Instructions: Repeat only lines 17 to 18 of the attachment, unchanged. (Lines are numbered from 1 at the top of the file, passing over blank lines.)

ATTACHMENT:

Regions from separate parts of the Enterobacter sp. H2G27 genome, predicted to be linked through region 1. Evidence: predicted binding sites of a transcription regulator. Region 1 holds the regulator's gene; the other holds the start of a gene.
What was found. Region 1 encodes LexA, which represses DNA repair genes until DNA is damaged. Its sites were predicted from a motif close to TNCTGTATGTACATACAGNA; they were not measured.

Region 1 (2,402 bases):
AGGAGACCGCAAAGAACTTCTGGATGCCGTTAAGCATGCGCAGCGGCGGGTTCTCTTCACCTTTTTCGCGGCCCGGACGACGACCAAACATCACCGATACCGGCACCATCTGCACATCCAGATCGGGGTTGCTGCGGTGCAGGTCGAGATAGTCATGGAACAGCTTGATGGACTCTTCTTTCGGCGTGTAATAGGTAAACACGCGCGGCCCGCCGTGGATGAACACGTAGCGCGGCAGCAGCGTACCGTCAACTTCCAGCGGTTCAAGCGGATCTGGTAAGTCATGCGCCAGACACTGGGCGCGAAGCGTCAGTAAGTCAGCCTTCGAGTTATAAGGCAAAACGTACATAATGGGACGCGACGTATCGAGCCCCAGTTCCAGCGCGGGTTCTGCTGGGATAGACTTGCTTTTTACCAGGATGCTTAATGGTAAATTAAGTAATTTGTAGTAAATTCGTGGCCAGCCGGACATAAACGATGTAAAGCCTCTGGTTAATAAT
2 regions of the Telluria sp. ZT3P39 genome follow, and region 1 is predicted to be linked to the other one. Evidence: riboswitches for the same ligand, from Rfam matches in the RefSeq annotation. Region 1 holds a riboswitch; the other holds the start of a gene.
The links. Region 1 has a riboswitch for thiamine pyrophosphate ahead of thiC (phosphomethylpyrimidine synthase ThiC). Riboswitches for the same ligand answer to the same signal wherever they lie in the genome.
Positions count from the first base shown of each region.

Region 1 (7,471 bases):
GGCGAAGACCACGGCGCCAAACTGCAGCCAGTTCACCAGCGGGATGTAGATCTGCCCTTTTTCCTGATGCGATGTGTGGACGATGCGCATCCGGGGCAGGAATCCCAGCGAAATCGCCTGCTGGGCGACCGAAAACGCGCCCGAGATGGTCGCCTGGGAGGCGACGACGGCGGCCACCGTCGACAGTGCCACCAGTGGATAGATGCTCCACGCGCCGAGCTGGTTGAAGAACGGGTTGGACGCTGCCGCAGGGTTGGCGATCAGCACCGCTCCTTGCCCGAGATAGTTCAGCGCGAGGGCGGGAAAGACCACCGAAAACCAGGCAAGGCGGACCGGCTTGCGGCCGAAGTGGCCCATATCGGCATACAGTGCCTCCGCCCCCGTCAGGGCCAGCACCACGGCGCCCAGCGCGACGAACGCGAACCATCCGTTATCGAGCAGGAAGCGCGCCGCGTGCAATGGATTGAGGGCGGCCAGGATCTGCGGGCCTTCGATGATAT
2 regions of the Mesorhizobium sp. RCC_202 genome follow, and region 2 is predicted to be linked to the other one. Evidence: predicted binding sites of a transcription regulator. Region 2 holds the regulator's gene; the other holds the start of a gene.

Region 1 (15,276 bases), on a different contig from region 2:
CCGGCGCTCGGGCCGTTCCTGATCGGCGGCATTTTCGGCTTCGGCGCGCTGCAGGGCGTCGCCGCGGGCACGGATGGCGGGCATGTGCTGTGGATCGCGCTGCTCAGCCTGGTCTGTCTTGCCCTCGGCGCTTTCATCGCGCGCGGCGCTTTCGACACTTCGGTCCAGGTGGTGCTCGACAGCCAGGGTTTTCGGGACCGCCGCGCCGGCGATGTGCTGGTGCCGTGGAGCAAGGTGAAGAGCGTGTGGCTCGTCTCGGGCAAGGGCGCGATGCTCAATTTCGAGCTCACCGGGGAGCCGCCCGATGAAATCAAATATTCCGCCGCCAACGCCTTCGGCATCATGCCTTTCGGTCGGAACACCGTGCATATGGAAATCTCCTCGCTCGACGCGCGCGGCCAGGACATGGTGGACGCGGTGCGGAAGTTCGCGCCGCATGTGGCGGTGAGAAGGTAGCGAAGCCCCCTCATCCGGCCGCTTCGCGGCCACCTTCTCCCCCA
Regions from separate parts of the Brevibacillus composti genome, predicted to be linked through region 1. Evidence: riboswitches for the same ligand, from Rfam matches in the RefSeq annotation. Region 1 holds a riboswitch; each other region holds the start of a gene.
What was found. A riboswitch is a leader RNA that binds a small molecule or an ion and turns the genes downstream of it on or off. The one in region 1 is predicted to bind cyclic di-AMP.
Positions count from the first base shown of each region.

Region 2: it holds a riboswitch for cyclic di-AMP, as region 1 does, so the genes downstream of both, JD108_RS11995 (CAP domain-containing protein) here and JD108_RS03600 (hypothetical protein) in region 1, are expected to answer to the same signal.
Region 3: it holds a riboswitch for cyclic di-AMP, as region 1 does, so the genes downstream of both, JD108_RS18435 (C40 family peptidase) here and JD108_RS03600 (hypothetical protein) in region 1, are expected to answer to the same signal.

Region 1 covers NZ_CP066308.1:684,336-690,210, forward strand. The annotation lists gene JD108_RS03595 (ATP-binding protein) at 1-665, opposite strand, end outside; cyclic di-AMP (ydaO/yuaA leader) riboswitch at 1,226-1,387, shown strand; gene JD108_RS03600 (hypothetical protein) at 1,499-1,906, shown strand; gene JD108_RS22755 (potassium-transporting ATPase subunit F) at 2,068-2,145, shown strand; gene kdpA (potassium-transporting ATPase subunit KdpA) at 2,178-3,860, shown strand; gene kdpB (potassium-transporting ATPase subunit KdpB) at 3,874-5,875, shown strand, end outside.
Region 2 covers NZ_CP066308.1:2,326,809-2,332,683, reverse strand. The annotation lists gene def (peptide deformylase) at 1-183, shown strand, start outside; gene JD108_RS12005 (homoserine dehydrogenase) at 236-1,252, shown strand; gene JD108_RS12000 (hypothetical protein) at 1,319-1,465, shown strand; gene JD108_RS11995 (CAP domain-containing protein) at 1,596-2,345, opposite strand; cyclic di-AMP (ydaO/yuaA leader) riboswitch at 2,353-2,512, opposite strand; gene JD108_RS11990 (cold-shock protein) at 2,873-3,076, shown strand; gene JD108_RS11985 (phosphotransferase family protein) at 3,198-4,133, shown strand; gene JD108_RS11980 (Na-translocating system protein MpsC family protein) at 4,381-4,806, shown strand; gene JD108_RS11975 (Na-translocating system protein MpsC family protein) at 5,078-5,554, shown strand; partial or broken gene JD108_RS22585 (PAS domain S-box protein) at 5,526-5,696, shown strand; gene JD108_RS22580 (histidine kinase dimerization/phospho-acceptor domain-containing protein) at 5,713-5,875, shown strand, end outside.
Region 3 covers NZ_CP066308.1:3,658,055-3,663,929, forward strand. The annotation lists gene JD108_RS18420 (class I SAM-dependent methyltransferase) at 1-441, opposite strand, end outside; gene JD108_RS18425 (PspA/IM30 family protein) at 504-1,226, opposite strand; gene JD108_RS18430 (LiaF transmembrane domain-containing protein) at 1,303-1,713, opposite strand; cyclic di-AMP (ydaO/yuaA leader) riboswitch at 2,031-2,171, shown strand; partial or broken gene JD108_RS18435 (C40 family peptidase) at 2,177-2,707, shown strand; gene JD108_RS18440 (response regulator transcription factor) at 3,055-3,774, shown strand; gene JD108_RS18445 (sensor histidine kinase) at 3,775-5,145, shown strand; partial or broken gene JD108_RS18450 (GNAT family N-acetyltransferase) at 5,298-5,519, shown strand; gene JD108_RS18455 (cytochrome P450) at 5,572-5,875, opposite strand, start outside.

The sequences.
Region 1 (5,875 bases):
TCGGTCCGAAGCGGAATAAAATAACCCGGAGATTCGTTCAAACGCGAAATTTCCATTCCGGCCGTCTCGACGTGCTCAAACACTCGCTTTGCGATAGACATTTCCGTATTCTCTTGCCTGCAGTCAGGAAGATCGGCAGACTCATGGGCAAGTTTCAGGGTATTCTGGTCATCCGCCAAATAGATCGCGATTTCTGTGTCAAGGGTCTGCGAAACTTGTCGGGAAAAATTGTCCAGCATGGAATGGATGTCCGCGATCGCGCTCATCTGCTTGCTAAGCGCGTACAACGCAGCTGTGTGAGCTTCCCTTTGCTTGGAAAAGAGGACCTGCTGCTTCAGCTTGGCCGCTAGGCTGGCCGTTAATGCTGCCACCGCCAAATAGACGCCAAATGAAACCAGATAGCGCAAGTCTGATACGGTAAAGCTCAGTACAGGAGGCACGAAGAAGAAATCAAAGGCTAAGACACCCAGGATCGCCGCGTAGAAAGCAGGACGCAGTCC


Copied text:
Region 3: it holds a riboswitch for cyclic di-AMP, as region 1 does, so the genes downstream of both, JD108_RS18435 (C40 family peptidase) here and JD108_RS03600 (hypothetical protein) in region 1, are expected to answer to the same signal.

Region 1 covers NZ_CP066308.1:684,336-690,210, forward strand. The annotation lists gene JD108_RS03595 (ATP-binding protein) at 1-665, opposite strand, end outside; cyclic di-AMP (ydaO/yuaA leader) riboswitch at 1,226-1,387, shown strand; gene JD108_RS03600 (hypothetical protein) at 1,499-1,906, shown strand; gene JD108_RS22755 (potassium-transporting ATPase subunit F) at 2,068-2,145, shown strand; gene kdpA (potassium-transporting ATPase subunit KdpA) at 2,178-3,860, shown strand; gene kdpB (potassium-transporting ATPase subunit KdpB) at 3,874-5,875, shown strand, end outside.